The U.S. Senate on Nov. 1 approved a package of appropriations bills that includes funding for the Dept. of Transportation at levels similar to levels enacted in fiscal 2011. The Senate cleared the measure by a 69-30 vote.

H.R. 2112, which bundled three separate appropriations bills into one large package funding the the departments of agriculture, justice, commerce, housing and urban development and transportation through fiscal 2012, does not include the steep cuts in funding for federal highways that was approved by the House Appropriations Committee on Sept. 8.

The White House Office of Management and Budget says it supports the “baseline” funding approach for the federal highway programs, but notes that the administration is committed to working with Congress to enact the American Jobs Act, which includes $50 billion in transportation investments; a long-term surface transportation reauthorization bill; and legislation that would create an infrastructure bank, all of which would boost spending for the transportation sector.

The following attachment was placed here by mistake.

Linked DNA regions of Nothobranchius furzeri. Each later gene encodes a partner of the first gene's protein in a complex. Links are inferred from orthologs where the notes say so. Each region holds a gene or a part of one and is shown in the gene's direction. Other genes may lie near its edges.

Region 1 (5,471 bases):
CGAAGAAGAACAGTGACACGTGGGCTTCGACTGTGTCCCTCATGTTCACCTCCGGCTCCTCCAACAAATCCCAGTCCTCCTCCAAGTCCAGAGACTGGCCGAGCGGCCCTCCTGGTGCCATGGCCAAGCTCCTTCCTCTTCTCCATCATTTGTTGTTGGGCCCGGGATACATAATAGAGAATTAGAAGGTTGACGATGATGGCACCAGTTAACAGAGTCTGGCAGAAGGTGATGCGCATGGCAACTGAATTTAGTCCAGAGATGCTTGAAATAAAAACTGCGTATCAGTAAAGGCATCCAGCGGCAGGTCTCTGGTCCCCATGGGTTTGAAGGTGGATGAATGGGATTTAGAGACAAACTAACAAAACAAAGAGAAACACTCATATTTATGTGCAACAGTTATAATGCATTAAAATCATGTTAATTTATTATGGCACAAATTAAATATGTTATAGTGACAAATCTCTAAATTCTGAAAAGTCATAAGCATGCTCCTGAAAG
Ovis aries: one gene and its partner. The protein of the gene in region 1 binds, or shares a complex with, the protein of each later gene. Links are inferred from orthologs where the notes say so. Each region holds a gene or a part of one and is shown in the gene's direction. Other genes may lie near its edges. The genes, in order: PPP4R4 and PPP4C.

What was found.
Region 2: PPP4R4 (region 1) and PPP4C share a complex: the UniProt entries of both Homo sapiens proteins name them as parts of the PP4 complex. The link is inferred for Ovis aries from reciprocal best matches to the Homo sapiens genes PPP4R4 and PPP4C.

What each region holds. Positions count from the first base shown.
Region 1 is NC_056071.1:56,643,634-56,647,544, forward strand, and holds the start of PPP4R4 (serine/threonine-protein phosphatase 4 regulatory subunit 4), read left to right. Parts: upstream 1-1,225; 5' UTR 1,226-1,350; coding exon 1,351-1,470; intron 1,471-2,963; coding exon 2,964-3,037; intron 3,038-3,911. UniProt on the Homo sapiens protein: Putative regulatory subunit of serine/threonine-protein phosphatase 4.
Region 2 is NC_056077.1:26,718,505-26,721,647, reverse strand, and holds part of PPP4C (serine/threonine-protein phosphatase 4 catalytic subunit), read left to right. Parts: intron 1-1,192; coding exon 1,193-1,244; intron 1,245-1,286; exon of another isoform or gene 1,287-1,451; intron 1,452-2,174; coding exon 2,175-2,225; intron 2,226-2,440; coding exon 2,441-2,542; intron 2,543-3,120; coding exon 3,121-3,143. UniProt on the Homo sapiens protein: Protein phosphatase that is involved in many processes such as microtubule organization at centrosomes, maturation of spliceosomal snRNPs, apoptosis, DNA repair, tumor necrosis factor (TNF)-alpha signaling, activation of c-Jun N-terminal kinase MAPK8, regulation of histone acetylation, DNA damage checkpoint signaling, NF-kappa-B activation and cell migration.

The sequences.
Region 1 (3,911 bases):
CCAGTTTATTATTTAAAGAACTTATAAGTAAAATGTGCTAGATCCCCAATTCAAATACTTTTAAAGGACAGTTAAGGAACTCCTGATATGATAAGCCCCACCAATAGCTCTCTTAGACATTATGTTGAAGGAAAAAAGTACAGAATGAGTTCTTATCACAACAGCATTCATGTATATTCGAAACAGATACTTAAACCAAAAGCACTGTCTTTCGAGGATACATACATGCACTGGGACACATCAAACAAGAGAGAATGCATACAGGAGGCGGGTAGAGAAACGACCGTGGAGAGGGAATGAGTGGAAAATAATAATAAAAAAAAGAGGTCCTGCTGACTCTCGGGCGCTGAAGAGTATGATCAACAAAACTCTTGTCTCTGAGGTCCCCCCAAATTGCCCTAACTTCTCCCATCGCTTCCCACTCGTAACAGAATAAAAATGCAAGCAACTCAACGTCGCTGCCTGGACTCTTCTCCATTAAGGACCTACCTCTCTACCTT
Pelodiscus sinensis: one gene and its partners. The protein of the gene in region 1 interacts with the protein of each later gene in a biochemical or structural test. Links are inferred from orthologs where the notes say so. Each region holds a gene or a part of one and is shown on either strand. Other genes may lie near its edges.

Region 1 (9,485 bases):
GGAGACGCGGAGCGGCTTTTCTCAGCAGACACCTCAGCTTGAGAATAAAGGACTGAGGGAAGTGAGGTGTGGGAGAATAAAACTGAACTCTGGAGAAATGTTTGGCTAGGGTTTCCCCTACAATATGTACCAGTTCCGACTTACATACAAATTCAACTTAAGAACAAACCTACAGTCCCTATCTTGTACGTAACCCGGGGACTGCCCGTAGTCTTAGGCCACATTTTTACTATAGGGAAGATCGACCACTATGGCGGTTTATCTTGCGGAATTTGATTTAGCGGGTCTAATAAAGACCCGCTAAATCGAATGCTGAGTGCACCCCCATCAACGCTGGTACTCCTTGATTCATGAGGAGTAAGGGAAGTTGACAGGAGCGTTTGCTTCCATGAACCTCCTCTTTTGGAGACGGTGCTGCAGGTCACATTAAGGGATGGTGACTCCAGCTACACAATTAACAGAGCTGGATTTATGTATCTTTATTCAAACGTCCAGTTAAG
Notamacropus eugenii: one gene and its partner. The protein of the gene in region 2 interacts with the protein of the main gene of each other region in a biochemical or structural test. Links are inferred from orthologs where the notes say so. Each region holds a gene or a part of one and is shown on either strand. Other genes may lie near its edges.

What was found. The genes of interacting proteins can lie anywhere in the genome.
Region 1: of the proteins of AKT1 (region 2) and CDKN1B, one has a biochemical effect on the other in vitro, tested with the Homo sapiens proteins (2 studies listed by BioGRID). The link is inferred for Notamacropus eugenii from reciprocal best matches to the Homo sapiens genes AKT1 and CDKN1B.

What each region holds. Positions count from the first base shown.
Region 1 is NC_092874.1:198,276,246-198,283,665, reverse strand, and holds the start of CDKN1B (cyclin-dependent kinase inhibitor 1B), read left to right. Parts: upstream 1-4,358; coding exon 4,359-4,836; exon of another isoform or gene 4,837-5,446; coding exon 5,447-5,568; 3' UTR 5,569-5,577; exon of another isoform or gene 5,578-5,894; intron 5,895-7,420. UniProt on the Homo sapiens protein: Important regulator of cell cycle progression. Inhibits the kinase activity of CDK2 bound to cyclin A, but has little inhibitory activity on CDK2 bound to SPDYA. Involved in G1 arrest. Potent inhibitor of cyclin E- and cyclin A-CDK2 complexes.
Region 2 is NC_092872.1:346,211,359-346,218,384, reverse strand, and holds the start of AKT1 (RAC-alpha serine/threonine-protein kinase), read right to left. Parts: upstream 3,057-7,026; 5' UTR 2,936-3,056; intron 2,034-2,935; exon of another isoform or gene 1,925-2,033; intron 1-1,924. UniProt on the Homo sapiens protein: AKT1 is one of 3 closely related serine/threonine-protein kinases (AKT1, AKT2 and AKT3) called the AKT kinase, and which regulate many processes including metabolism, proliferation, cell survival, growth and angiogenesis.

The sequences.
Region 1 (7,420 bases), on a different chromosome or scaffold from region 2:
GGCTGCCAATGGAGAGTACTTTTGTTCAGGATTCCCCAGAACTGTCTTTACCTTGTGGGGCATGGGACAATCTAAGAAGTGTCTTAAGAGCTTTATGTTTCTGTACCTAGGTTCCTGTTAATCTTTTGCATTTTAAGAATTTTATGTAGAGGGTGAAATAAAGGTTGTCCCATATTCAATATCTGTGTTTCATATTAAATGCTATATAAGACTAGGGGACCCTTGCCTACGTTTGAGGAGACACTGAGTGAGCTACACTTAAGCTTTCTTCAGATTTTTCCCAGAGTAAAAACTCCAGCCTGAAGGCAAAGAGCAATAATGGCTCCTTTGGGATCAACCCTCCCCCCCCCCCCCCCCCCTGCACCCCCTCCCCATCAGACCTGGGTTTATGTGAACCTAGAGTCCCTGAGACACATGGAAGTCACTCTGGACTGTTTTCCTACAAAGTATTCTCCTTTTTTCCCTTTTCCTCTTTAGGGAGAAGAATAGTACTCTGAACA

The Senate transportation spending measure includes $550 million for TIGER grants, 23 million higher than the fiscal year 2011 enacted level. It also includes $41.1 billion for the federal-aid highway program to support investments in roads and bridges across the nation.

Moreover, the Senate bill provides an additional $358 million above the fiscal year 2011 enacted level for the transit “New Starts” program for new or expanded public transportation services.

In a statement, Sen. Daniel K. Inouye (D-Hawaii), said, “It is my hope and my intention to move forward with additional appropriations bills this week, and to demonstrate to the American people that Congress is able to complete its work in a responsible manner. I urge my colleagues to continue in the current bipartisan spirit as we seek to move additional bills in the coming weeks. Building on the progress we have made this week will make it less likely that we will be forced to resort to an omnibus or year-long Continuing Resolution down the road.”